Copyright© 2020 by Lumpy
Taylor spent several more hours poring over documents with no luck before shutting his computer down. He’d found some general background information, what he really needed wasn’t going to be found in searches. There were two possibilities he could see at the moment for getting more direct information, but both would require help to get.
He decided to call back to the States first. It was still morning back home, but the help he needed would have to be started soon before it got too late in Germany.
“Senator Caldwell’s phone,” Loren answered.
The volume of noise in the background suggested that the Senator was again at some kind of function. Considering how much the campaign season was heating up, that wasn’t a huge surprise.
“Loren, its Taylor. Can I speak with the Senator a moment? I’m calling from Germany.”
“I’m aware of where you are, Mr. Taylor. Hold one moment.”
The campaign must have been taking its toll on the Senators’ aid. Dashel was normally obnoxiously polite, even when it was clear Taylor annoyed him, and rarely came back with snippy responses.
“John, how’s everything going over there? Have you found Loretta?”
“Not yet, Senator, but I do need a little help. I need to get in to talk to someone from the Wissler family about Frederick Wissler, Whitaker’s relative, but I’m not sure how to go about doing that. I’m guessing for people at their level I can’t just go round and ring the doorbell. I was hoping you could call them and get me the high society pass for a meeting.”
“There’s high society, and then there’s ‘old’ money. I don’t know anyone from the family personally, but I’ve dealt with their peers before, and they usually consider anyone from our side of the pond as nouveau riche. Still, I’m not without my charms. I’ll make some calls and see what I can do.”
“Thank you, Senator. I’m sorry for having to ask for so many favors lately.”
“Don’t worry about it, John. Just remember this the next time I need you to come speak at an event.”
Taylor groaned internally. Her tone suggested she was playing with him, although that didn’t mean she wasn’t serious either.
“You can count on me, Senator.”
“Okay, I’ll call you back after I work my magic. It will take some time, so I can’t promise it won’t be until very late there.”
“That’s fine, Senator. Call me as soon as you can.”
They said their goodbyes, and Taylor dialed the next person he needed to speak with.
“Mr. Taylor?” Graf said.
“Yes, Chief Inspector. How’s the arm?”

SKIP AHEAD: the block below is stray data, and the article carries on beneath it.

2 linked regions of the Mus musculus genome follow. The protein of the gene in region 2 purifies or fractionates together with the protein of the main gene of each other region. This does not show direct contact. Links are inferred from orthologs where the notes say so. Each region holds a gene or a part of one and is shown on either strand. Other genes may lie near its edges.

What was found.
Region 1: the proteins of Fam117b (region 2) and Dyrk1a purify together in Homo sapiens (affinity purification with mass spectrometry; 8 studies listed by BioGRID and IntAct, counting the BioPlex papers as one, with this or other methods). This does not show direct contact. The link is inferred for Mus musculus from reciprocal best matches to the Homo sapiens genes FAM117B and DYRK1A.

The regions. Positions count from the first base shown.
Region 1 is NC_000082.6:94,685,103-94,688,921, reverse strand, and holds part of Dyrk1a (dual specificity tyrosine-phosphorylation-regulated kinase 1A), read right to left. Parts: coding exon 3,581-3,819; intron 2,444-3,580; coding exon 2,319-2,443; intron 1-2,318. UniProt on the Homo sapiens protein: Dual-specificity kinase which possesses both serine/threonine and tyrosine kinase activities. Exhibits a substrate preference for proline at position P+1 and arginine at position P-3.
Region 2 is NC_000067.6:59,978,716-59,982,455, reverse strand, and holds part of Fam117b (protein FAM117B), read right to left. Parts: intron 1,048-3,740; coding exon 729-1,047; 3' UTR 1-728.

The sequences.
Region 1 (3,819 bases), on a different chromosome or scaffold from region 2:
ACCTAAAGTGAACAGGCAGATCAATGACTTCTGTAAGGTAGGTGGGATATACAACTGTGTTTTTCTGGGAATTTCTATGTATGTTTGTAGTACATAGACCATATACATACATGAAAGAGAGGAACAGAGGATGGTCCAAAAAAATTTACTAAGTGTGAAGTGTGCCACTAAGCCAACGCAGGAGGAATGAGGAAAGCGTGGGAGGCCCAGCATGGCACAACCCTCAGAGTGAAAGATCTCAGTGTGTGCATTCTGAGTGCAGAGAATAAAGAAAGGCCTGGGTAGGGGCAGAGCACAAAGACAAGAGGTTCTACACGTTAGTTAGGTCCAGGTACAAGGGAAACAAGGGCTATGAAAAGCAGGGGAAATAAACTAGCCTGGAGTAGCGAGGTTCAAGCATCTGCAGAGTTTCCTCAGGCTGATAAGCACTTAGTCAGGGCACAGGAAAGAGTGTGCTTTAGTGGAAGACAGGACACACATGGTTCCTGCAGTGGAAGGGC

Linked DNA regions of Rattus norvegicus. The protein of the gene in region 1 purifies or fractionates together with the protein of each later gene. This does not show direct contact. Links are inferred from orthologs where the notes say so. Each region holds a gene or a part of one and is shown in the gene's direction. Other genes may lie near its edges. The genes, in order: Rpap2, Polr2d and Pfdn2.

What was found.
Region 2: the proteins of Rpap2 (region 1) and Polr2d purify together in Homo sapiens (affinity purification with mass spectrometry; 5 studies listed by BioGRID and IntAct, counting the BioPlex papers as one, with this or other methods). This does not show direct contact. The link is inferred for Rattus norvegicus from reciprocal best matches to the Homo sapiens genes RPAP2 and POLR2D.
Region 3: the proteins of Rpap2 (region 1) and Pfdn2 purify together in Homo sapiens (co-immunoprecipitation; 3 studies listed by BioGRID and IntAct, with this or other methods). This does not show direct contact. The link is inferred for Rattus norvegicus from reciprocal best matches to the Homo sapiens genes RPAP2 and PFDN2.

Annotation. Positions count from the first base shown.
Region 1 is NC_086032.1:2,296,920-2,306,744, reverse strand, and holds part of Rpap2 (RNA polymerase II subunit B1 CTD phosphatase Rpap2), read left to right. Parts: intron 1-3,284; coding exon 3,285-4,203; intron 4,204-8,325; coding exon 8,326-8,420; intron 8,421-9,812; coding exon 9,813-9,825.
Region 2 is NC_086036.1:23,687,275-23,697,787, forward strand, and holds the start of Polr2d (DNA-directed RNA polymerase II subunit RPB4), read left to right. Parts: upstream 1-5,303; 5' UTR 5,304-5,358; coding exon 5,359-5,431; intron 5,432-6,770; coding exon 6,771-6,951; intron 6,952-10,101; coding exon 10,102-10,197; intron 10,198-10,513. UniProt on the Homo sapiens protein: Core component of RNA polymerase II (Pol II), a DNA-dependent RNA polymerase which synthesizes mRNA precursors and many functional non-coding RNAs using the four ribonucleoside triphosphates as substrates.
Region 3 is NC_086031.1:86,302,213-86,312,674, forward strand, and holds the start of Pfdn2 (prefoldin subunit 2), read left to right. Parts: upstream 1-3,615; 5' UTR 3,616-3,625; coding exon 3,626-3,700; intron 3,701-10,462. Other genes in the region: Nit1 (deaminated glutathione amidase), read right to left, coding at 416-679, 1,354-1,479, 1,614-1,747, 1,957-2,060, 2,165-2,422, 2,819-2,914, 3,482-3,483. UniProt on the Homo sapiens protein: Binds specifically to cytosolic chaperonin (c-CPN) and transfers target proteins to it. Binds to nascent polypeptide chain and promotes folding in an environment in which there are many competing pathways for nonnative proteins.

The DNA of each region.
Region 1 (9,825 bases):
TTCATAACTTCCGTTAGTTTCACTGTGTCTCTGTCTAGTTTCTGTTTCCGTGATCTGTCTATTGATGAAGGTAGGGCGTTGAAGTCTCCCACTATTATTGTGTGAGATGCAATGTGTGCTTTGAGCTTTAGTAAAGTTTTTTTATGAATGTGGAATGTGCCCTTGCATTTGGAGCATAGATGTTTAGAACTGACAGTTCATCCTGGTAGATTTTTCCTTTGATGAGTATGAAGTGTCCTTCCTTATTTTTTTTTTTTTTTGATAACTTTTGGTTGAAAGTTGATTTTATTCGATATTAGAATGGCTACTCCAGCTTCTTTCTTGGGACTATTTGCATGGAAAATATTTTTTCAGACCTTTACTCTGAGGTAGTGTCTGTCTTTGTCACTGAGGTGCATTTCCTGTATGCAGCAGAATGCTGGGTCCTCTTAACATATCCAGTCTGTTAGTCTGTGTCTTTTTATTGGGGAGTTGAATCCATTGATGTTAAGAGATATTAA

“It’s fine. The bullet fragment just passed through some muscle. The doctors said that, in a month or so, I should fully recover.”
“Good, I’m glad to hear it. Any news on the files or the shooters?”
“The files are just a mix of records, old photos, things like that. We will keep going through them, but on first pass, there doesn’t look to be anything pointing towards your friend or the reason for Frau Wissler’s death. It is pretty clear someone has gone through these files, which means there’s a good chance that anything important was already removed.”
Taylor knew that Graf meant Whitaker when he said ‘someone.’ He also knew that their check through the files was focused on clues that would lead to her. Since they had already written off Frederick’s death as natural causes, Frieda’s suspicions as the delusions of an old woman, and decided her death was at the hands of Whitaker, they had no reason to look beyond that. Which also meant they could have, and probably had, missed something. That didn’t mean that Taylor would be able to figure out what that something was that they missed since any clues into Frederick’s death and Frieda’s request to Whitaker would all be guesses at this point. He still had to try, though.
“I know you’ve gone through them, but is there any way I can look through the files?”
“I don’t think so. Those files are evidence in a murder and now an assault on a police officer. We can’t have you messing up the chain of custody.”
“What if you had an officer stay with me while I looked at them at your station? That wouldn’t break custody, and I might find something that you missed. Whitaker had the address for this stashed away, and the files were still inside, so they had to contain something of use. Besides, if I’m wrong and you’re right and whatever was in the box was already removed, they wouldn’t help you at trial anyway.”
There was silence on the other end of the line for a long time. He could hear small noises on the other end, so he knew Graf was still there and thinking it through, so Taylor waited him out.
“I will let my department know you are coming and that you should be allowed to view the files under supervision only,” Graf said, emphasizing the last point. “None of those files are to leave, do you understand Mr. Taylor?”
“Perfectly. What about the gunmen. Any word on them?”
“We got back preliminary identification on them. They are local criminals known to work in that area. One was wanted in a recent armed robbery of tourists on the same street, in fact.”
“It seems a stretch that we go to that specific address and would be jumped right before we went inside by street criminals. I find it hard to believe it isn’t connected.”
“I admit the coincidence seems extreme, which is why I said our preliminary identification. We will continue looking into the men’s backgrounds, but they are known to us. These men were common street criminals. They have no history of working as muscle for anything organized and have no association with anything that would suggest that. Everything in their history supports the conclusion that it was an unrelated attempted robbery, as farfetched as that seems. Still, I have men working through their known associates to track down their third friend as well as looking for a connection between them and this case.”
“So no foreign connection, then?” Taylor asked.
“No, like I said, common street criminals with no history of any kind of foreign contacts. Why?”
“No reason, I’m just having trouble believing this is unrelated.”